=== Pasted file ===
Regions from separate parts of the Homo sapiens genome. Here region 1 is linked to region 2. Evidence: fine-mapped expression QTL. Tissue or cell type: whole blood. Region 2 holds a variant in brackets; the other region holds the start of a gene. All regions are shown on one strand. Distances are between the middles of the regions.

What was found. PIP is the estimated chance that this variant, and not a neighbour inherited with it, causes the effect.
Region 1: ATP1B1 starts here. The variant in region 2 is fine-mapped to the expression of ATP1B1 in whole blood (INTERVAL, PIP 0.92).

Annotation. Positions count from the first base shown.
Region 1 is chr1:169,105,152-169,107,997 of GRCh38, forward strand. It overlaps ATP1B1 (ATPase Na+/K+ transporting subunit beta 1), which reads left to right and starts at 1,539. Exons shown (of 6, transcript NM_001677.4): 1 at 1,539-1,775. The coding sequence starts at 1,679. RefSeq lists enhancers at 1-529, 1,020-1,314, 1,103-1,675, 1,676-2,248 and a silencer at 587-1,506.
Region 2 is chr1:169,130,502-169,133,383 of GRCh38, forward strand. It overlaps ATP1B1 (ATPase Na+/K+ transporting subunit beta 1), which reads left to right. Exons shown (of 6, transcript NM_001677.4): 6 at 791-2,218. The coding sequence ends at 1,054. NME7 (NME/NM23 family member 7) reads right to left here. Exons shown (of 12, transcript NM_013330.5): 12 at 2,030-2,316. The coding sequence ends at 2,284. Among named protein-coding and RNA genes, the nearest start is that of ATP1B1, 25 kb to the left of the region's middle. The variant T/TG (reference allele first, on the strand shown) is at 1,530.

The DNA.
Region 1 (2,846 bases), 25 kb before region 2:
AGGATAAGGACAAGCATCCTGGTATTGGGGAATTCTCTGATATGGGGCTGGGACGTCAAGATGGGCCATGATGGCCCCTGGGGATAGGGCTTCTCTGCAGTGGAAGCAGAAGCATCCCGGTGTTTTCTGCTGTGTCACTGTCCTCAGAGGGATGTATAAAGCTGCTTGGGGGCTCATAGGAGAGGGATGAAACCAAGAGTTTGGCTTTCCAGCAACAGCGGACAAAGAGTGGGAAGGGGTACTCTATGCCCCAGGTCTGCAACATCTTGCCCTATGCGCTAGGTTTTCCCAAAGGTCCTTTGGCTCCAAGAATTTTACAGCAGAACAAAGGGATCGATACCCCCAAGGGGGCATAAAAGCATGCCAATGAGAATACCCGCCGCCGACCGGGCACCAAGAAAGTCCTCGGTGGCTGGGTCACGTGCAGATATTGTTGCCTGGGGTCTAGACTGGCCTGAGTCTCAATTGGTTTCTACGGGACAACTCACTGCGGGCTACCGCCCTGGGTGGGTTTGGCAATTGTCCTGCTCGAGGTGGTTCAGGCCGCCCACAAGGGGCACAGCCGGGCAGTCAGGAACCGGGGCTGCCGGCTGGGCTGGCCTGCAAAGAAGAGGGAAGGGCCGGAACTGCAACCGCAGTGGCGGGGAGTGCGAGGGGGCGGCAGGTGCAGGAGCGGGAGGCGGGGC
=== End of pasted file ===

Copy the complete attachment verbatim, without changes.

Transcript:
Regions from separate parts of the Homo sapiens genome. Here region 1 is linked to region 2. Evidence: fine-mapped expression QTL. Tissue or cell type: whole blood. Region 2 holds a variant in brackets; the other region holds the start of a gene. All regions are shown on one strand. Distances are between the middles of the regions.

What was found. PIP is the estimated chance that this variant, and not a neighbour inherited with it, causes the effect.
Region 1: ATP1B1 starts here. The variant in region 2 is fine-mapped to the expression of ATP1B1 in whole blood (INTERVAL, PIP 0.92).

Annotation. Positions count from the first base shown.
Region 1 is chr1:169,105,152-169,107,997 of GRCh38, forward strand. It overlaps ATP1B1 (ATPase Na+/K+ transporting subunit beta 1), which reads left to right and starts at 1,539. Exons shown (of 6, transcript NM_001677.4): 1 at 1,539-1,775. The coding sequence starts at 1,679. RefSeq lists enhancers at 1-529, 1,020-1,314, 1,103-1,675, 1,676-2,248 and a silencer at 587-1,506.
Region 2 is chr1:169,130,502-169,133,383 of GRCh38, forward strand. It overlaps ATP1B1 (ATPase Na+/K+ transporting subunit beta 1), which reads left to right. Exons shown (of 6, transcript NM_001677.4): 6 at 791-2,218. The coding sequence ends at 1,054. NME7 (NME/NM23 family member 7) reads right to left here. Exons shown (of 12, transcript NM_013330.5): 12 at 2,030-2,316. The coding sequence ends at 2,284. Among named protein-coding and RNA genes, the nearest start is that of ATP1B1, 25 kb to the left of the region's middle. The variant T/TG (reference allele first, on the strand shown) is at 1,530.

The DNA.
Region 1 (2,846 bases), 25 kb before region 2:
AGGATAAGGACAAGCATCCTGGTATTGGGGAATTCTCTGATATGGGGCTGGGACGTCAAGATGGGCCATGATGGCCCCTGGGGATAGGGCTTCTCTGCAGTGGAAGCAGAAGCATCCCGGTGTTTTCTGCTGTGTCACTGTCCTCAGAGGGATGTATAAAGCTGCTTGGGGGCTCATAGGAGAGGGATGAAACCAAGAGTTTGGCTTTCCAGCAACAGCGGACAAAGAGTGGGAAGGGGTACTCTATGCCCCAGGTCTGCAACATCTTGCCCTATGCGCTAGGTTTTCCCAAAGGTCCTTTGGCTCCAAGAATTTTACAGCAGAACAAAGGGATCGATACCCCCAAGGGGGCATAAAAGCATGCCAATGAGAATACCCGCCGCCGACCGGGCACCAAGAAAGTCCTCGGTGGCTGGGTCACGTGCAGATATTGTTGCCTGGGGTCTAGACTGGCCTGAGTCTCAATTGGTTTCTACGGGACAACTCACTGCGGGCTACCGCCCTGGGTGGGTTTGGCAATTGTCCTGCTCGAGGTGGTTCAGGCCGCCCACAAGGGGCACAGCCGGGCAGTCAGGAACCGGGGCTGCCGGCTGGGCTGGCCTGCAAAGAAGAGGGAAGGGCCGGAACTGCAACCGCAGTGGCGGGGAGTGCGAGGGGGCGGCAGGTGCAGGAGCGGGAGGCGGGGC